Hoka Challenger ATR is a neutral trail running shoe with balanced cushioning. Since it lacks the stability component, it is not suitable for runners with overpronation. If you use Challenger ATR being an overpronating runner, you may have pain in your feet, knees, and ankles after some time.

If you have stiffer calf muscles, ankles, or foot soles, using Challenger ATR may put an additional load on them. This may add some discomfort to these areas of your legs and feet.

Arch support for Challenger ATR is for medium to high arches. If you are someone with a low arch or flat feet, you may feel pain or discomfort in the arch area.

Hoka TenNine

Hoka Tennine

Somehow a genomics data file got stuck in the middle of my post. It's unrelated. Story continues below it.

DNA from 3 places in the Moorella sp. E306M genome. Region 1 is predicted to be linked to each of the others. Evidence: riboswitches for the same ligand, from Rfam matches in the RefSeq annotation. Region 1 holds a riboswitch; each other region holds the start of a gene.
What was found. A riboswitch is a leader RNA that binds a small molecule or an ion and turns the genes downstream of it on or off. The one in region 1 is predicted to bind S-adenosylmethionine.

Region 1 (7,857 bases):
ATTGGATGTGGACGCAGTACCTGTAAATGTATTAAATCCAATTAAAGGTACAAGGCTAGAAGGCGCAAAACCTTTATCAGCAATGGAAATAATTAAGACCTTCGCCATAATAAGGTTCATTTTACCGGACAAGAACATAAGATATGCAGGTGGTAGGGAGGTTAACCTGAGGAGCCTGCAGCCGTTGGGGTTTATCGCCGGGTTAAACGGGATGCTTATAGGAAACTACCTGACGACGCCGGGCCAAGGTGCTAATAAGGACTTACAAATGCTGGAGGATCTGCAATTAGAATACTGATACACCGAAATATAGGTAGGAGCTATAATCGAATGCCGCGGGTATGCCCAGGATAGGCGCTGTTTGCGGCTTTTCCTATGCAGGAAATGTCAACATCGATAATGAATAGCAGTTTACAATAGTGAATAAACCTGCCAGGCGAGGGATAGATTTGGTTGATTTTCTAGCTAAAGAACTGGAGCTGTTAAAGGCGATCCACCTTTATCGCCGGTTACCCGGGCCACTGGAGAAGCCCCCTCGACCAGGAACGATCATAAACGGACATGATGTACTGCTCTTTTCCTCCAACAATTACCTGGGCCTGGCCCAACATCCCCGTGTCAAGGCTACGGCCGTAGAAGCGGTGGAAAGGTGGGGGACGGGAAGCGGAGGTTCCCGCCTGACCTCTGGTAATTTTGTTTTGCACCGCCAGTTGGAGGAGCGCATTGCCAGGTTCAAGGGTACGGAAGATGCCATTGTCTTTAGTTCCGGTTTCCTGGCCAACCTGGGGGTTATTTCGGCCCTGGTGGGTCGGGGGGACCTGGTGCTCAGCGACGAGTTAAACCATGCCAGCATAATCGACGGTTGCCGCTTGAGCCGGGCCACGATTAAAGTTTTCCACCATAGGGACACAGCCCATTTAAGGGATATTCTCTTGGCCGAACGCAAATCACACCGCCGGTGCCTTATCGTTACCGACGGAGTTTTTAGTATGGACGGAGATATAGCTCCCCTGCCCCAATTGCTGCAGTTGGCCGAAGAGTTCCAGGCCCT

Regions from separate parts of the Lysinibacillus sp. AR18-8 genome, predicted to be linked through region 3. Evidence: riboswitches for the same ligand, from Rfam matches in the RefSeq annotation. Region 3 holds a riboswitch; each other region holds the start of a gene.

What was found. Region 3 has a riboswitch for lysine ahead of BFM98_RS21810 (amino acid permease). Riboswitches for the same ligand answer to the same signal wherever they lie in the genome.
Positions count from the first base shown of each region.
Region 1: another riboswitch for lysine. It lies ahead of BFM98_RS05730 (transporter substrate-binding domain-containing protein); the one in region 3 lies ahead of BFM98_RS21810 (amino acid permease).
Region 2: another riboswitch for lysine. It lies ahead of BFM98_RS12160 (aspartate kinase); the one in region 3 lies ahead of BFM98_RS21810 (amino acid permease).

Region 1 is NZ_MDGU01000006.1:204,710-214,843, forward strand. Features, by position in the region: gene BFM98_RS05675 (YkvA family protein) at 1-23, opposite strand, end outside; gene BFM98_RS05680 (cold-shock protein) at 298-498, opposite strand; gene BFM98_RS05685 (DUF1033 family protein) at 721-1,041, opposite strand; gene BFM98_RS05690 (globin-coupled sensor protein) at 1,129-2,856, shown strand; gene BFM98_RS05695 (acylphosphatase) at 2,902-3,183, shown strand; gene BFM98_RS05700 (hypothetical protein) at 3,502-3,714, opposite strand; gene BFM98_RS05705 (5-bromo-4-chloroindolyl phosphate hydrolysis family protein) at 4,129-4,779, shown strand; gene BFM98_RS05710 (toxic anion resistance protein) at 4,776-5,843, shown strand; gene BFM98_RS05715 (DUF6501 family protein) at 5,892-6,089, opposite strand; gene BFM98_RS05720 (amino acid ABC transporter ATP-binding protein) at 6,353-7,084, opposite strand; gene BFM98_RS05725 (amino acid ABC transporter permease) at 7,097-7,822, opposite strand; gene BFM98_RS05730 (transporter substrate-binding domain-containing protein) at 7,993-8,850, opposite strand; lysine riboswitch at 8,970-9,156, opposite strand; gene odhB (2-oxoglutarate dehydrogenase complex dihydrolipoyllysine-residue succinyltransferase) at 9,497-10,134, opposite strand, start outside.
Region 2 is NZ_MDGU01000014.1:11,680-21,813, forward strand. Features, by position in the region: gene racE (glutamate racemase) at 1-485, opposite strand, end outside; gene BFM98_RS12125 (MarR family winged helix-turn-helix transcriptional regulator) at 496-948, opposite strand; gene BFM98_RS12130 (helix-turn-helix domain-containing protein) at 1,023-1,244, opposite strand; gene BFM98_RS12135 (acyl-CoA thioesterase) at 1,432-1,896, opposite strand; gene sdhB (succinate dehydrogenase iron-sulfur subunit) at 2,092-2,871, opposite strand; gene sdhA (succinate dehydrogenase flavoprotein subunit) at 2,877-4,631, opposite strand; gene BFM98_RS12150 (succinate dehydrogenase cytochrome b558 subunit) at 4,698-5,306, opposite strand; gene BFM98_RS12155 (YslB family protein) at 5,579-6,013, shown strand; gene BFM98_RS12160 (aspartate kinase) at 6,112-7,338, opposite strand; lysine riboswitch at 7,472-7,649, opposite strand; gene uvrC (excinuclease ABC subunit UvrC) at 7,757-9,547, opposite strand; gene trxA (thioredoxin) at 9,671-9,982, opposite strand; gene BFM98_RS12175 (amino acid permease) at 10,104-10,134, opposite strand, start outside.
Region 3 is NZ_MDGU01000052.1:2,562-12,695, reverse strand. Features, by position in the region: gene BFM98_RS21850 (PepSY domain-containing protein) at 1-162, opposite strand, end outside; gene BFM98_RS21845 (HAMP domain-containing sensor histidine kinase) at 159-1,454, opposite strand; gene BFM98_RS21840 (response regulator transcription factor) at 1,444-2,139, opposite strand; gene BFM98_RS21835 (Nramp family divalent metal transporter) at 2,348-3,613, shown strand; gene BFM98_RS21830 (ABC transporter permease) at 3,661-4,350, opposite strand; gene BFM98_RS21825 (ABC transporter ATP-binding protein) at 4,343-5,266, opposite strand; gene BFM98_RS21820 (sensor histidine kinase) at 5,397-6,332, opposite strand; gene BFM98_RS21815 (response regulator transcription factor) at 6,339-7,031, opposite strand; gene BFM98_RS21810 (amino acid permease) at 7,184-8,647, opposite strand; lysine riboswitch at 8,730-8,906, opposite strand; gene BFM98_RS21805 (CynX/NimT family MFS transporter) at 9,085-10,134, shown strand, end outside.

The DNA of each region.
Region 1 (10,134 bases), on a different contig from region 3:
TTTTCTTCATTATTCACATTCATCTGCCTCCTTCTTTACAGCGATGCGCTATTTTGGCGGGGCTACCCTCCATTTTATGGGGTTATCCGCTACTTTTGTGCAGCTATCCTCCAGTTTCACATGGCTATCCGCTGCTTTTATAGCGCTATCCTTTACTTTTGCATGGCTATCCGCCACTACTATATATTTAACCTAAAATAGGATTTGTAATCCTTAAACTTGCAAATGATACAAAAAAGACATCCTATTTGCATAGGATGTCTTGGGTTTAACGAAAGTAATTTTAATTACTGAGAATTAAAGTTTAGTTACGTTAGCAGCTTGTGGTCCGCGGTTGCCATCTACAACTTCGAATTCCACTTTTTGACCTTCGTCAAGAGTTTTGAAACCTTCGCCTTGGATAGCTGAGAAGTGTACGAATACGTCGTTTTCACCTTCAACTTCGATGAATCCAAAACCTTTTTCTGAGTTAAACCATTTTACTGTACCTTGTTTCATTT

Why do Hoka TenNine hurt feet?

Hoka Tennine can make feet hurt if the user has high arches, wide feet, stiffer calf muscles, ankles, and foot soles, and/or is a forefoot striker.

Hoka Tennine is a stability trail running shoe with plush cushioning. If a neutral runner or an under pronating runner uses it for some time, they may have to deal with some pain in the ankle area and the knees.

Tennine will inherently try to control your feet’s motion which is not necessary for a neutral runner. For an underpronating runner, the kind of support that is needed is almost the opposite of that of the pronating runner.

In both cases, using a Tennine may cause some discomfort and/or pain to your feet and your lower body.

If you have stiffer calf muscles, ankles, or foot soles, Tennine may put additional load on them being a low drop shoe. This may make you feel a bit uncomfortable and ultimately pain if you continue to use it.